Statement of the Problem
What steps should Destin Bras Products Co. (Destin) take to address the current loss in market share due to a sharp decline in the price of competitors? How could Destin remain profitable in all of its market segments?
This is the question that the management of Destin, a local producer of valves, pumps and flow controllers is asking. What do the competitors know or how are they doing their business such that they remain profitable despite a significantly lower selling price. Destin is very competitive despite not having any design advantages, nor would any competitor so technical superiority is out of the question. Management thinks that the answer may be in how they figure out their manufacturing costs.
Destin uses a traditional approach to allocate overhead costs and determine unit prices. They use labor hours as a determinant but later changed it to machine hours to reflect the dominance of machine use in the manufacturing industry. This approach however, is superseded by the modern transactions-based approach. With a transactions-based approach, manufacturing takes into account longer-run (capital expense) recovery rather than short run (variable cost) recovery.
The results show that Destin could compete if it adheres to a transactions-based cost approach. As a matter of fact the difference between net income given the use of the original price from traditional accounting and a more competitive set of prices based on transactions-based approach is 757 thousand.
With these findings Destin could do the following:
1. For pumps, Destin could reduce its prices to gain market share. The proposed price of 53.34 reflects a 35% margin over unit cost; Destin could go lower than its current price of 81.86 to 53.64 per unit and still make the 35% margin requirement.
2. For flow controllers, Destin should sell at 162.28 to make a 35% market share. If the market cannot bear that price, Destin should continue selling but only up to an acceptable tolerance. It will reach break-even if the market can only afford to pay 105.48 per unit.
3. For valves, Destin could continue selling valves at its current price. But it can also reduce prices to gain market share.
Destin’s unit costs are determined using a traditional approach of determining the cost per unit given the raw materials, labor costs, machine costs, and overhead costs and then the addition of a 35% margin. Destin’s management however, is alarmed at the current market situation. It seems that its pumps are reducing neither market share despite the reduction in selling price while flow controllers have not gained nor lost market share and have in fact been unattractive to competitors despite a 12.5% increase in selling price (and larger computed margins). The calculation used by Destin is presented below.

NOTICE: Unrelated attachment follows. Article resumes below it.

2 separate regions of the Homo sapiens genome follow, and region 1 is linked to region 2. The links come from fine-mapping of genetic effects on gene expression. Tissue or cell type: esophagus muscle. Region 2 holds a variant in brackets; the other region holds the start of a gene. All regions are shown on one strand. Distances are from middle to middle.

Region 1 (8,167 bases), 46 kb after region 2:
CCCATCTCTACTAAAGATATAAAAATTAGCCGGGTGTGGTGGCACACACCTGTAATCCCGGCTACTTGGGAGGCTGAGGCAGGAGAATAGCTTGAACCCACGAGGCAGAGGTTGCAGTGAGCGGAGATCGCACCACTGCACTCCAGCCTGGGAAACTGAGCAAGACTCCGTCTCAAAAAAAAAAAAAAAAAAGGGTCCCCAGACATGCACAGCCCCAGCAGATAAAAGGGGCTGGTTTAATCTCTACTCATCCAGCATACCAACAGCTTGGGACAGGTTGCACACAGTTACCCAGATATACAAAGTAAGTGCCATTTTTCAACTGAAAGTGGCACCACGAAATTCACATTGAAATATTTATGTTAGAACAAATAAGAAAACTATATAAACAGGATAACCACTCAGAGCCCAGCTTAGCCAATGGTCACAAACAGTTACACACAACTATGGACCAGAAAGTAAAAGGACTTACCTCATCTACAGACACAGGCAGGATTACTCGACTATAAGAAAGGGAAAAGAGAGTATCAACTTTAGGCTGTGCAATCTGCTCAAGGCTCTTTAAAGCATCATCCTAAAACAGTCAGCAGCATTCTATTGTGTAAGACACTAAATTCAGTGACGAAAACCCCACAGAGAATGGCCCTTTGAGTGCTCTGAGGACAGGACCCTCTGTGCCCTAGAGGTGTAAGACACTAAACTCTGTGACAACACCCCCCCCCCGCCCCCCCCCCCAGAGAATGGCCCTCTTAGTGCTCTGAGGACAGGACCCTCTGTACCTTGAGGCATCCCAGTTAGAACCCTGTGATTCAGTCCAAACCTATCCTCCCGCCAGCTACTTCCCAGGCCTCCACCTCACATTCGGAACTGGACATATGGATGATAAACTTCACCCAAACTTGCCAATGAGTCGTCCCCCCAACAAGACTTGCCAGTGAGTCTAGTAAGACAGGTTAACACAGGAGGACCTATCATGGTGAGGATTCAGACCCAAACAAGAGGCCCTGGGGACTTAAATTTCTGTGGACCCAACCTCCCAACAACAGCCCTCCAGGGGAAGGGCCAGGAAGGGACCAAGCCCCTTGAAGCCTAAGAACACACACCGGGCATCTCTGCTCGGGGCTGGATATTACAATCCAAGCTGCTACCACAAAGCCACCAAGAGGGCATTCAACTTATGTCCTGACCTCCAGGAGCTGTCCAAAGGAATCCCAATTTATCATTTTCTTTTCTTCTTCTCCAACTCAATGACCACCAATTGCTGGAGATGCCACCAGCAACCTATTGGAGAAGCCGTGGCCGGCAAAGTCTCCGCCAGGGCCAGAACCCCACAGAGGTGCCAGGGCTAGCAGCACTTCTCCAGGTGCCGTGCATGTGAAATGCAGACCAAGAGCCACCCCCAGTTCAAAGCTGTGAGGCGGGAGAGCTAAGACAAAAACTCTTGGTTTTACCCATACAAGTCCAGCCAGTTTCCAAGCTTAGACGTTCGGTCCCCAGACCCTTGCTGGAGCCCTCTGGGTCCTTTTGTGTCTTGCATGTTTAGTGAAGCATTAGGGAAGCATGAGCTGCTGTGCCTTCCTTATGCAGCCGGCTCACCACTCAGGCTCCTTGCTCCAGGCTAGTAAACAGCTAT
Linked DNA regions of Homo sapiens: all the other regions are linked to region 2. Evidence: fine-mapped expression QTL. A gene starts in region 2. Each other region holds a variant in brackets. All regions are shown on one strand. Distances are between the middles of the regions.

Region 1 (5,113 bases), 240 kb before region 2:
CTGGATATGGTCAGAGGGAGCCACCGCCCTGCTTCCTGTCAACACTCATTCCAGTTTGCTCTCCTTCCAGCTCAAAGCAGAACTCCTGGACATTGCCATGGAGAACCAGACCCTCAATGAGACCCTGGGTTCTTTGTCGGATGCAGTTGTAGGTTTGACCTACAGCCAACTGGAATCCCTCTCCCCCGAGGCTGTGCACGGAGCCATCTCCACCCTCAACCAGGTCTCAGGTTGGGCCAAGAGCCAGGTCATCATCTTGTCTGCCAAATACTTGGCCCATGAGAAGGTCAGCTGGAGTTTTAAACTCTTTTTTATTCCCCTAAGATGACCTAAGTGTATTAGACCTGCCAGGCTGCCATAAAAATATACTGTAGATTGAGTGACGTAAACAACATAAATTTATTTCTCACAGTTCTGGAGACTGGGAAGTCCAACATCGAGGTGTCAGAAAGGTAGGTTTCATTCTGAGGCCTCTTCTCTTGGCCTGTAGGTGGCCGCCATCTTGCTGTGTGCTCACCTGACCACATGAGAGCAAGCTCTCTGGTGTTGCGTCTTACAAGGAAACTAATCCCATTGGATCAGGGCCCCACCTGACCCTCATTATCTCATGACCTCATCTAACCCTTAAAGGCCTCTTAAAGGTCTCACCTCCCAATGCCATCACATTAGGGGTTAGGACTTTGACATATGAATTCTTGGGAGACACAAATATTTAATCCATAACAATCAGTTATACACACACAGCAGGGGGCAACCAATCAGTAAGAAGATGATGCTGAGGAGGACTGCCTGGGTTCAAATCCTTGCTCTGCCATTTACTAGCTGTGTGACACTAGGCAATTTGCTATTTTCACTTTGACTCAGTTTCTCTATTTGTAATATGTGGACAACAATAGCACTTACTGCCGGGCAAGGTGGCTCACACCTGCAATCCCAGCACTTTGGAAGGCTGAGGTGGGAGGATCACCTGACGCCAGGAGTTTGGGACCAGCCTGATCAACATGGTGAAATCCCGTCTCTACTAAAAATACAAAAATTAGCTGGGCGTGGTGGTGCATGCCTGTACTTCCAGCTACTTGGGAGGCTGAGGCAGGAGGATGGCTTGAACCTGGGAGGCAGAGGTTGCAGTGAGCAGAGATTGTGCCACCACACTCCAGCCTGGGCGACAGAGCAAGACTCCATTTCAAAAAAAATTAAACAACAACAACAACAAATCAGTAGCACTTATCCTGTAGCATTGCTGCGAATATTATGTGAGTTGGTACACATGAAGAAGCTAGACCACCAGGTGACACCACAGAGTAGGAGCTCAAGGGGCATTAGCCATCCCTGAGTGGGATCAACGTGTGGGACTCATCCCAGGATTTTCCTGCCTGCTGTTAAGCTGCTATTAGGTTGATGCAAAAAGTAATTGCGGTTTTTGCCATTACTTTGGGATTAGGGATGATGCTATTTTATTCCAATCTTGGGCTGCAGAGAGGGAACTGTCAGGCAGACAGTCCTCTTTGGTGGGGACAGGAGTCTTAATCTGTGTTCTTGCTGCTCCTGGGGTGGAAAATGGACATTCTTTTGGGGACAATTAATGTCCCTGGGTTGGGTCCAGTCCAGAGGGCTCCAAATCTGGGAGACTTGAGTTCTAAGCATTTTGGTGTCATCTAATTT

Table 1 Destin Original Calculation for Unit Cost, Gross Margin and the Actual Selling Price and Gross Margin of its Products
This approach was “modernized” by Destin to substitute machine usage for labor usage. The rationale for this is that machines are the primary and therefore the more relevant factor for allocating costs. This modern take on cost accounting is shown below.
Management noted the use of transactions-based cost allocation for overhead costs. When this technique is applied to Destin, a different set of numbers are seen. The calculations follow the figures derived for direct variable costs including material cost, direct and set-up labor. Overhead costs are allocated using the number of transactions it takes to produce different products. These transactions have been summarized into percentages as they are allocated to the different products.
With transactions-based cost allocation, we see that the cost of valves, pumps and flow controllers are very far from the traditional costs calculated. These directly impact net income and gross margins. Originally, pumps were thought to provide 43% of total gross margin, followed by valves and then flow controllers. With transactions-based cost allocation, we see that pumps still contribute the most to revenue but not by a large difference. Also, flow meters are not providing any positive contribution but have a negative effect on gross margins. This could explain why despite the large increase in selling price, the market did not respond to the price change and why there Destin has no competitors in the segment.
Here is a summary of further actions that Destin can take to maximize profit and protect its market share.
4. For pumps, Destin could reduce its prices to gain market share. The proposed price of 53.34 reflects a 35% margin over unit cost; Destin could go lower than its current price of 81.86 to 53.64 per unit and still make the 35% margin requirement.
5. For flow controllers, Destin should sell at 162.28 to make a 35% market share. If the market cannot bear that price, Destin should continue selling but only up to an acceptable tolerance. It will reach break-even if the market can only afford to pay 105.48 per unit.
6. For valves, Destin could continue selling valves at its current price. But it can also reduce prices to gain market share.